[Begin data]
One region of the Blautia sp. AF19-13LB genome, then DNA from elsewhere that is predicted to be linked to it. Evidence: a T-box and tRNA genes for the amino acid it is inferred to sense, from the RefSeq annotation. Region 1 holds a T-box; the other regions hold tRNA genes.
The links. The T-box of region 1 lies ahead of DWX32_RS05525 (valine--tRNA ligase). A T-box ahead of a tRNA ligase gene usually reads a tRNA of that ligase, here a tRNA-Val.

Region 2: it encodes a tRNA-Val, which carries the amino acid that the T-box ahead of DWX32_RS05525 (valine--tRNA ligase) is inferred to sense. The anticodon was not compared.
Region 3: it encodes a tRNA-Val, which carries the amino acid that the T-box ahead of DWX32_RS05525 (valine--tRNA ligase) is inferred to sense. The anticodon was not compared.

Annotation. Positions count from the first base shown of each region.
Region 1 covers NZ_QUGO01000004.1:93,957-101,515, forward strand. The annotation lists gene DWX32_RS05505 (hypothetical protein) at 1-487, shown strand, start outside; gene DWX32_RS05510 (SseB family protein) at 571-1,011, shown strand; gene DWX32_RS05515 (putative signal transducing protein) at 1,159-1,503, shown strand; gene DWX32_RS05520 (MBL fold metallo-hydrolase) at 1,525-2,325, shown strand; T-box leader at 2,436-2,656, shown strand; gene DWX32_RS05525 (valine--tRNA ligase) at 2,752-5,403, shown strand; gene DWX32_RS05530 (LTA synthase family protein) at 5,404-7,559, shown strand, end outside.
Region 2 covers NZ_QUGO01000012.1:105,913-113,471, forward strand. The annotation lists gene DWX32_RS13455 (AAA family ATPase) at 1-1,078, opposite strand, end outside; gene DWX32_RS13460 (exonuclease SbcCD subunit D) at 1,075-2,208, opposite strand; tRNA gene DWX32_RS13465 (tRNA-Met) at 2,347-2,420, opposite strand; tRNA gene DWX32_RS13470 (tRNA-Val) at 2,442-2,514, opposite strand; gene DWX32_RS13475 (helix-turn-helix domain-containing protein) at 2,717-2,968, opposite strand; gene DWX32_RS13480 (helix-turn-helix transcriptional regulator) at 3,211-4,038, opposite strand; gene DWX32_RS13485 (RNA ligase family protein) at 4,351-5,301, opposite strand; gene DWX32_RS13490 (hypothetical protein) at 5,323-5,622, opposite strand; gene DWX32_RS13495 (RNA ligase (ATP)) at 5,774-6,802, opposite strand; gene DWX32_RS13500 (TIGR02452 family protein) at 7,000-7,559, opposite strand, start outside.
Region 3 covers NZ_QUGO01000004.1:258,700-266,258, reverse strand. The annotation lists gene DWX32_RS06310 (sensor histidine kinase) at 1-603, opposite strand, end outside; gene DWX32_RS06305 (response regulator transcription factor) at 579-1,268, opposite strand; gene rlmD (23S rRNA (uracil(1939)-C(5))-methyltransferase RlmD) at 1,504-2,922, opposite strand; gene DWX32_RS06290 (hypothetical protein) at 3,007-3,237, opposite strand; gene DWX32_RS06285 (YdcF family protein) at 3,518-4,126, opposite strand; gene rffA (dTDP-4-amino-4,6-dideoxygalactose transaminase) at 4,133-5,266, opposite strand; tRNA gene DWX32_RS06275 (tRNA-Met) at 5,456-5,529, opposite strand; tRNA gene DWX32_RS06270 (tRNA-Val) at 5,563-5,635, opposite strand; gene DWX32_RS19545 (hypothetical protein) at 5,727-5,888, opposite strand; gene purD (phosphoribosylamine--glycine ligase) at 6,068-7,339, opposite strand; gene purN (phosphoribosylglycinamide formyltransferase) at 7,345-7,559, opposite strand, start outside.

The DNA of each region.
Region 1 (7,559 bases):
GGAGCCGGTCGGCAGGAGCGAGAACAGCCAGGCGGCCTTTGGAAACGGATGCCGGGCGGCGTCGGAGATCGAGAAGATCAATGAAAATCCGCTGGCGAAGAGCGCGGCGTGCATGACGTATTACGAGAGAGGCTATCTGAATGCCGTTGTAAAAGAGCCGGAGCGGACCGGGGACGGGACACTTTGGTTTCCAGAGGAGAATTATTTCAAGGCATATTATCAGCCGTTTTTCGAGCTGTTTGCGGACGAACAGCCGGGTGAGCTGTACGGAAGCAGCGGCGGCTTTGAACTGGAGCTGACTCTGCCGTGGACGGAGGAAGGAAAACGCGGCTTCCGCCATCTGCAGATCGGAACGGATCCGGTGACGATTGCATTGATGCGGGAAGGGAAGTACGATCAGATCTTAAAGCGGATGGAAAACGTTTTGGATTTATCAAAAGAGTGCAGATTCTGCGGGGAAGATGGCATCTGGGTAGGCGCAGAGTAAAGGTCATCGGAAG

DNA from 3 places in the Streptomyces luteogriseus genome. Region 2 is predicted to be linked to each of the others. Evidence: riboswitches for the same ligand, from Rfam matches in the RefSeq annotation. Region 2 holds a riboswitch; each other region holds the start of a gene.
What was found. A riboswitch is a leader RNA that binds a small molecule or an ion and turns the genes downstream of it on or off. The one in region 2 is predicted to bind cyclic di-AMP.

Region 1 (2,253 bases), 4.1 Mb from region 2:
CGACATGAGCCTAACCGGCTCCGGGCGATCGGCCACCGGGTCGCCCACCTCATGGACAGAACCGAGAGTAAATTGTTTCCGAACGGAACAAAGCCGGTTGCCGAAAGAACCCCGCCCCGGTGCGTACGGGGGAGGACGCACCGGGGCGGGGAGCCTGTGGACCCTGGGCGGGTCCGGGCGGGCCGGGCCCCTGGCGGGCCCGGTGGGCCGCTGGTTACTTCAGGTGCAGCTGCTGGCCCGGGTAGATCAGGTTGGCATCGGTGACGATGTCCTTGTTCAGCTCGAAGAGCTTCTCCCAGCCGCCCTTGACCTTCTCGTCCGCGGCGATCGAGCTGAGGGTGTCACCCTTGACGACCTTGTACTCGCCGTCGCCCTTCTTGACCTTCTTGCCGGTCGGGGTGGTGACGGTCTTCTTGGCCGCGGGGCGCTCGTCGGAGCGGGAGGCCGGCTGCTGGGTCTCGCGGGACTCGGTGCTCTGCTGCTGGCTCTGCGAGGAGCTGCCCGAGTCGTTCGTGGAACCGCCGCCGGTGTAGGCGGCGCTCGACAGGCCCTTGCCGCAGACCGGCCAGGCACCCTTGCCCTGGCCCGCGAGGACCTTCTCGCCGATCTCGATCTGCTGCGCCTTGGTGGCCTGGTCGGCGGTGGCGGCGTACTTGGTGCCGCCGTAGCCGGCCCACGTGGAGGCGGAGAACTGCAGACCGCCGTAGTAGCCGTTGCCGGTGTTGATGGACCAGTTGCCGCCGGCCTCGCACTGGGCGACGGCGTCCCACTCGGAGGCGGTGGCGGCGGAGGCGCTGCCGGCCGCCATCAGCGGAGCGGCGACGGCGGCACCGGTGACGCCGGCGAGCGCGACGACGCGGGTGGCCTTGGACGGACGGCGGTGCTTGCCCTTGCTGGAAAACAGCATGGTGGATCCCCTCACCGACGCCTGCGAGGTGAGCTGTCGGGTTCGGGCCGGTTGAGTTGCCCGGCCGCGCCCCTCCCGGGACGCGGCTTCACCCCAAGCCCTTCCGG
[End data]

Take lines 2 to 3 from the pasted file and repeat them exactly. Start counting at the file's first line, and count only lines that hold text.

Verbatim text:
The links. The T-box of region 1 lies ahead of DWX32_RS05525 (valine--tRNA ligase). A T-box ahead of a tRNA ligase gene usually reads a tRNA of that ligase, here a tRNA-Val.

Region 2: it encodes a tRNA-Val, which carries the amino acid that the T-box ahead of DWX32_RS05525 (valine--tRNA ligase) is inferred to sense. The anticodon was not compared.